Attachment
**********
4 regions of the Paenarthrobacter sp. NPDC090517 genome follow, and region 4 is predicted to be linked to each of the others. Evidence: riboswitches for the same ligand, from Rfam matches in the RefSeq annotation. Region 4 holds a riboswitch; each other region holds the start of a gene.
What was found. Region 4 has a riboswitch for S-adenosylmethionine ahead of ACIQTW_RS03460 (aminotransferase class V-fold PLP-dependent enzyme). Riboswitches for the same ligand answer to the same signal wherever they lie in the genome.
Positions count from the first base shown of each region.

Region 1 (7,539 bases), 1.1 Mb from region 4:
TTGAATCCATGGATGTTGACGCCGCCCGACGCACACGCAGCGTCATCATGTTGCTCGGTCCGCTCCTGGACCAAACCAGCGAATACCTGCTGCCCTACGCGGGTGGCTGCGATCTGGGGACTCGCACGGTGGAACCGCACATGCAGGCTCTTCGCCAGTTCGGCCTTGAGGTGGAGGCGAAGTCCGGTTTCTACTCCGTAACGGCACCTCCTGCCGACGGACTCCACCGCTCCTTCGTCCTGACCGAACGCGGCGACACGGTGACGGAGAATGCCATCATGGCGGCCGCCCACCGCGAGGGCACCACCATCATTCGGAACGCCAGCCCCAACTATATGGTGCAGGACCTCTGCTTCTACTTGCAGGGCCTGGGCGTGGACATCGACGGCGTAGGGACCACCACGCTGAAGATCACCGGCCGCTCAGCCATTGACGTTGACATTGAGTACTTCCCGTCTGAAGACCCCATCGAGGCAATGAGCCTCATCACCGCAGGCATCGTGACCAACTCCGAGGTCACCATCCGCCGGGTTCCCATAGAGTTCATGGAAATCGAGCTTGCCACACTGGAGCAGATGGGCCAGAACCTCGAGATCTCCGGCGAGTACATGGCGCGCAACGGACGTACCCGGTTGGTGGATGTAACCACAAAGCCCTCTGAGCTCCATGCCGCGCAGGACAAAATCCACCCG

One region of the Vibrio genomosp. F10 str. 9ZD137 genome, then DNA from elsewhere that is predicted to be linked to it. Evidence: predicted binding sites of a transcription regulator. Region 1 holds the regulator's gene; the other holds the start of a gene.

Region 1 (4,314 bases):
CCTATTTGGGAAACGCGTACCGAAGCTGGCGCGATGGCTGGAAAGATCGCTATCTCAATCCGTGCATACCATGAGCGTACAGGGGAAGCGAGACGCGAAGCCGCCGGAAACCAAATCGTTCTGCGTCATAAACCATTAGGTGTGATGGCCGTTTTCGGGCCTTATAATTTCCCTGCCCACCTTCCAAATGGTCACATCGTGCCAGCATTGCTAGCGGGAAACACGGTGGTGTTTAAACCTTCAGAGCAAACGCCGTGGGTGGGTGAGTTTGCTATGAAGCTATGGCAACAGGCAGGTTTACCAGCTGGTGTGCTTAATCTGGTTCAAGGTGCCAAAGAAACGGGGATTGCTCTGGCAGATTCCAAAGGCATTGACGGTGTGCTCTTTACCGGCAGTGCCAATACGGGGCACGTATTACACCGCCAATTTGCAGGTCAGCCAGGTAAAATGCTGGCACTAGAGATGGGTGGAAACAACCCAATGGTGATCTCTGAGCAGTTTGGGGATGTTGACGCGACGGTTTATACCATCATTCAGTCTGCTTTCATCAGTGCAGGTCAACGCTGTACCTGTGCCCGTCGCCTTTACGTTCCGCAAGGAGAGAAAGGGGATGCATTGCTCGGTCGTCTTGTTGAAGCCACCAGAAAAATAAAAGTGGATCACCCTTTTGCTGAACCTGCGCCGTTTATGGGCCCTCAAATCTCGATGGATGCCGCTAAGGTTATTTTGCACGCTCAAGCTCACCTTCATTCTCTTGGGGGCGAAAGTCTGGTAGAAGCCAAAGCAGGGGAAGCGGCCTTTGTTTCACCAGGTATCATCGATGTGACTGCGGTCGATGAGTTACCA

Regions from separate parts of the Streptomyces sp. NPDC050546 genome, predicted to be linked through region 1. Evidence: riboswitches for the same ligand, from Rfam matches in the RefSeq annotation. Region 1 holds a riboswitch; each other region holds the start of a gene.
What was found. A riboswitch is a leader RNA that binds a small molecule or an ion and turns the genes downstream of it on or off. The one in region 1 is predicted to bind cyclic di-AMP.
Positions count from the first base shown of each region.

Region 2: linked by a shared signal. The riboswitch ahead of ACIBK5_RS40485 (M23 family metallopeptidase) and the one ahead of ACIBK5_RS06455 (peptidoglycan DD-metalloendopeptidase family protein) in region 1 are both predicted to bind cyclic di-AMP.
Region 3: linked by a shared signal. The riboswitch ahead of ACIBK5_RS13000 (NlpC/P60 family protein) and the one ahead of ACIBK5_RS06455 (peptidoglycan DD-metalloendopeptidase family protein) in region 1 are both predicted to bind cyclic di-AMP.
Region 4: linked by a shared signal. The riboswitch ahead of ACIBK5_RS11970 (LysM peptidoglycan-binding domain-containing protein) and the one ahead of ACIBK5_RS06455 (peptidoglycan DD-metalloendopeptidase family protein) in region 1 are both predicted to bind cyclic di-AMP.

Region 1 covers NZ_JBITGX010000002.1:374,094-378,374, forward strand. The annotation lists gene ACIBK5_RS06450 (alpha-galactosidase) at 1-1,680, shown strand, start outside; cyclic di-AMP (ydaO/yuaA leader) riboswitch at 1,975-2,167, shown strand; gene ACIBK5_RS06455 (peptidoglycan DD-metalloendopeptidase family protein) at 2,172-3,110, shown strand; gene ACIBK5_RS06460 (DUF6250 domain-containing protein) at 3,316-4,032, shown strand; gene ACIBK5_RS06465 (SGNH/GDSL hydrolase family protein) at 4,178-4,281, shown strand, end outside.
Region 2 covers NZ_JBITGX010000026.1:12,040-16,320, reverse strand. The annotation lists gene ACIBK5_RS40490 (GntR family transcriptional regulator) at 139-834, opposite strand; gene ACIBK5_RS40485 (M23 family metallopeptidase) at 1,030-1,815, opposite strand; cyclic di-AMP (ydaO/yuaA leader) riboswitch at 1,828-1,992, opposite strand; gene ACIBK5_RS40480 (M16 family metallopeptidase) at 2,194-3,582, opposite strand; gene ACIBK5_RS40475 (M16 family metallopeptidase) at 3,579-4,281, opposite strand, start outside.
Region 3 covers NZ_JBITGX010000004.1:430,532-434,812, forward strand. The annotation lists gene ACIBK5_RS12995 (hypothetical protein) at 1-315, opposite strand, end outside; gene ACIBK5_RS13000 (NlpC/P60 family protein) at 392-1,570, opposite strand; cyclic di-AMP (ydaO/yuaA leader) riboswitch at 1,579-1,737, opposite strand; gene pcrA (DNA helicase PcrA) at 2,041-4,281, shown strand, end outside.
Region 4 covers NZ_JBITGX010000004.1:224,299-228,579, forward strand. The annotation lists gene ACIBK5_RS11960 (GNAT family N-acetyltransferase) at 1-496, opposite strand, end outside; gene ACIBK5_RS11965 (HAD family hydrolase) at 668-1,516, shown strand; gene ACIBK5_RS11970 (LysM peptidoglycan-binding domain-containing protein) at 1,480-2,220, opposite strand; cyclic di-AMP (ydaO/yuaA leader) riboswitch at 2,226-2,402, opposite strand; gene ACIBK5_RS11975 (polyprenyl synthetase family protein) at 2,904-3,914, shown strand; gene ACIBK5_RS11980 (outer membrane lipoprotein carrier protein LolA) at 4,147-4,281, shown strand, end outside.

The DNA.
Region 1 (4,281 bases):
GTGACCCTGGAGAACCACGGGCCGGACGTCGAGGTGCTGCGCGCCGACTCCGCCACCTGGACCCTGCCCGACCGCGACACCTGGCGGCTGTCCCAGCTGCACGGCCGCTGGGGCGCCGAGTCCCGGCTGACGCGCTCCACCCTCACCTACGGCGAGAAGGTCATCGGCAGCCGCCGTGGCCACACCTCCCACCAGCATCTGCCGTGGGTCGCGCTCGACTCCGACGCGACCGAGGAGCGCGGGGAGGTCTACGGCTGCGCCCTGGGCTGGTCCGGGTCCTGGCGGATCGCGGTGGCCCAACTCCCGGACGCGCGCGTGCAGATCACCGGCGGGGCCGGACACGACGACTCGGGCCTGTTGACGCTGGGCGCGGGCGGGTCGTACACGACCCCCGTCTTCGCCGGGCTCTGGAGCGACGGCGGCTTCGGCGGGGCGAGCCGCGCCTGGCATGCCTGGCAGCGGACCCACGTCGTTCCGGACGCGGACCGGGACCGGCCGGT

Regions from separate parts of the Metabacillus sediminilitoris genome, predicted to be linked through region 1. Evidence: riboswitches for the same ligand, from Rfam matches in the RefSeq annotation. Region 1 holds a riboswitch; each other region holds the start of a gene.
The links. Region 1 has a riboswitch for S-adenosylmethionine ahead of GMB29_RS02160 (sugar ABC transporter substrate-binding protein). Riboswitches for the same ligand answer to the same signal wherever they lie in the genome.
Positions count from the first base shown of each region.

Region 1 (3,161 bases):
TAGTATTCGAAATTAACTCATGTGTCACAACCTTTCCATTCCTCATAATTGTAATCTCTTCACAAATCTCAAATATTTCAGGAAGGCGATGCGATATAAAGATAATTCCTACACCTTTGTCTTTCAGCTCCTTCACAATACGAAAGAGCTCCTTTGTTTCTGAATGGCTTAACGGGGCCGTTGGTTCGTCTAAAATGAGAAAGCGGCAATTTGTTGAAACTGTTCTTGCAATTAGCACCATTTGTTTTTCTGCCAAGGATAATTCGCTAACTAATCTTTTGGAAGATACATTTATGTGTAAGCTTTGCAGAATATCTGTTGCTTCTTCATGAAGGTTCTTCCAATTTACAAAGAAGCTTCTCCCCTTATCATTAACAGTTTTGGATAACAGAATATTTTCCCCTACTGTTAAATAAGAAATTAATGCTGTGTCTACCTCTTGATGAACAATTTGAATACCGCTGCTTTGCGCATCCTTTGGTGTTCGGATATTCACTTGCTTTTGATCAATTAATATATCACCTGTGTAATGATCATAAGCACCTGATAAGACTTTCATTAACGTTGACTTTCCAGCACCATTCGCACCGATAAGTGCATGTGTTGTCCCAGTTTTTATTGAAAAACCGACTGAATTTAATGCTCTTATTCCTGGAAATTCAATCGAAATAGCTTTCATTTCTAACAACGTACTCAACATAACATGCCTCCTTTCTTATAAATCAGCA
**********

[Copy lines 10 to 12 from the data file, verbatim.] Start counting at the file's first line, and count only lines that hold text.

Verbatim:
What was found. A riboswitch is a leader RNA that binds a small molecule or an ion and turns the genes downstream of it on or off. The one in region 1 is predicted to bind cyclic di-AMP.
Positions count from the first base shown of each region.

Region 2: linked by a shared signal. The riboswitch ahead of ACIBK5_RS40485 (M23 family metallopeptidase) and the one ahead of ACIBK5_RS06455 (peptidoglycan DD-metalloendopeptidase family protein) in region 1 are both predicted to bind cyclic di-AMP.